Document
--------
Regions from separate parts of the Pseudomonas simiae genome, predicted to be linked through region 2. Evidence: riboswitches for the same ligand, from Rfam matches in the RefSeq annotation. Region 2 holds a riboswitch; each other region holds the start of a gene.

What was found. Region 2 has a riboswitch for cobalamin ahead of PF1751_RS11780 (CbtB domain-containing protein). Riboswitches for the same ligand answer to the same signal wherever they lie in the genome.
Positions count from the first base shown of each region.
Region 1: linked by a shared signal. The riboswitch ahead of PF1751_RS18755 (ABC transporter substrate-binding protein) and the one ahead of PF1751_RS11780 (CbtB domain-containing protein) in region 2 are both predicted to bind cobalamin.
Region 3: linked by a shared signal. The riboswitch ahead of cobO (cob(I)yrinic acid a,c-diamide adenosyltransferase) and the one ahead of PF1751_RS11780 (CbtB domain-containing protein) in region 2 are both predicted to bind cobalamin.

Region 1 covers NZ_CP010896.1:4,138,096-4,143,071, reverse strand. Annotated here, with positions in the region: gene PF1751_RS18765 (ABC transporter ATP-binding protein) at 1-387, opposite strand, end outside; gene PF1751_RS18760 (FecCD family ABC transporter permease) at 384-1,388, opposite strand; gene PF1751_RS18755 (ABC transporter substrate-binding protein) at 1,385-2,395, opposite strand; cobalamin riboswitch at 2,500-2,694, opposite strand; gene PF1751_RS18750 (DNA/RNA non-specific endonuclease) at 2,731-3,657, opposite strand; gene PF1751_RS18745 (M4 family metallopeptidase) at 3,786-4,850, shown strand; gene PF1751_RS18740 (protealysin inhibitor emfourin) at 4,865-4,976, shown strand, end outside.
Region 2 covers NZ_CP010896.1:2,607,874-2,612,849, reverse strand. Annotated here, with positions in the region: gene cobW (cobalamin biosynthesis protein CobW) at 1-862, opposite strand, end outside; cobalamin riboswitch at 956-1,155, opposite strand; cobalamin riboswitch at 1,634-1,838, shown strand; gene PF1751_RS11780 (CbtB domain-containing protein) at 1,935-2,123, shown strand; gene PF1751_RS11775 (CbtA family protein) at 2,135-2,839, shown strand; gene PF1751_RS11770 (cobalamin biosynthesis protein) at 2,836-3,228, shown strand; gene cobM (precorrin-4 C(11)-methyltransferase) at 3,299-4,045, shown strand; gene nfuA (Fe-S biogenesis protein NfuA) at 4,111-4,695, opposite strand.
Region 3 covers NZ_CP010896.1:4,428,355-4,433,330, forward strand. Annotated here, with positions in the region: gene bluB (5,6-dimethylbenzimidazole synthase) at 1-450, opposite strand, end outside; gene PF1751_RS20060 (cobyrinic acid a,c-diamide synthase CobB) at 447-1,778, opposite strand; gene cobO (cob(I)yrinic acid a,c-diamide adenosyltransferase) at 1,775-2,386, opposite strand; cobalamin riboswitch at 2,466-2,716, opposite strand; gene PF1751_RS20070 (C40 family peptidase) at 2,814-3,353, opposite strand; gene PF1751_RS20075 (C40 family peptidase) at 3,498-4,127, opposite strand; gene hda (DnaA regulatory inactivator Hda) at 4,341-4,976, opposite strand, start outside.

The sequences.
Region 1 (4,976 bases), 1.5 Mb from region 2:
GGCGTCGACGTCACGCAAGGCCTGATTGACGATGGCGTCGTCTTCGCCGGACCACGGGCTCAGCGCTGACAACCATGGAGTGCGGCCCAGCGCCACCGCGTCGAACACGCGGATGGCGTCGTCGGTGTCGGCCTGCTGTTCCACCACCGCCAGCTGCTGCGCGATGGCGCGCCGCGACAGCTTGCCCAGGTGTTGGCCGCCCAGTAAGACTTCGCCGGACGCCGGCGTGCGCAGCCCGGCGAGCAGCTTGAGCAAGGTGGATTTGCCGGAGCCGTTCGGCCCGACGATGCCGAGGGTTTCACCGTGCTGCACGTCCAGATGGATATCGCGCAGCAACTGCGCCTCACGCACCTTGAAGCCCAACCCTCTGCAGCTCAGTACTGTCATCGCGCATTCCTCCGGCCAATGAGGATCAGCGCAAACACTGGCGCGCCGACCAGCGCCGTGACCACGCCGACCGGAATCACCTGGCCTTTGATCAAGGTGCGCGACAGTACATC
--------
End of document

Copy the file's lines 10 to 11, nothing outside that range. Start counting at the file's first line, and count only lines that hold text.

Region 1 (4,976 bases), 1.5 Mb from region 2:
GGCGTCGACGTCACGCAAGGCCTGATTGACGATGGCGTCGTCTTCGCCGGACCACGGGCTCAGCGCTGACAACCATGGAGTGCGGCCCAGCGCCACCGCGTCGAACACGCGGATGGCGTCGTCGGTGTCGGCCTGCTGTTCCACCACCGCCAGCTGCTGCGCGATGGCGCGCCGCGACAGCTTGCCCAGGTGTTGGCCGCCCAGTAAGACTTCGCCGGACGCCGGCGTGCGCAGCCCGGCGAGCAGCTTGAGCAAGGTGGATTTGCCGGAGCCGTTCGGCCCGACGATGCCGAGGGTTTCACCGTGCTGCACGTCCAGATGGATATCGCGCAGCAACTGCGCCTCACGCACCTTGAAGCCCAACCCTCTGCAGCTCAGTACTGTCATCGCGCATTCCTCCGGCCAATGAGGATCAGCGCAAACACTGGCGCGCCGACCAGCGCCGTGACCACGCCGACCGGAATCACCTGGCCTTTGATCAAGGTGCGCGACAGTACATC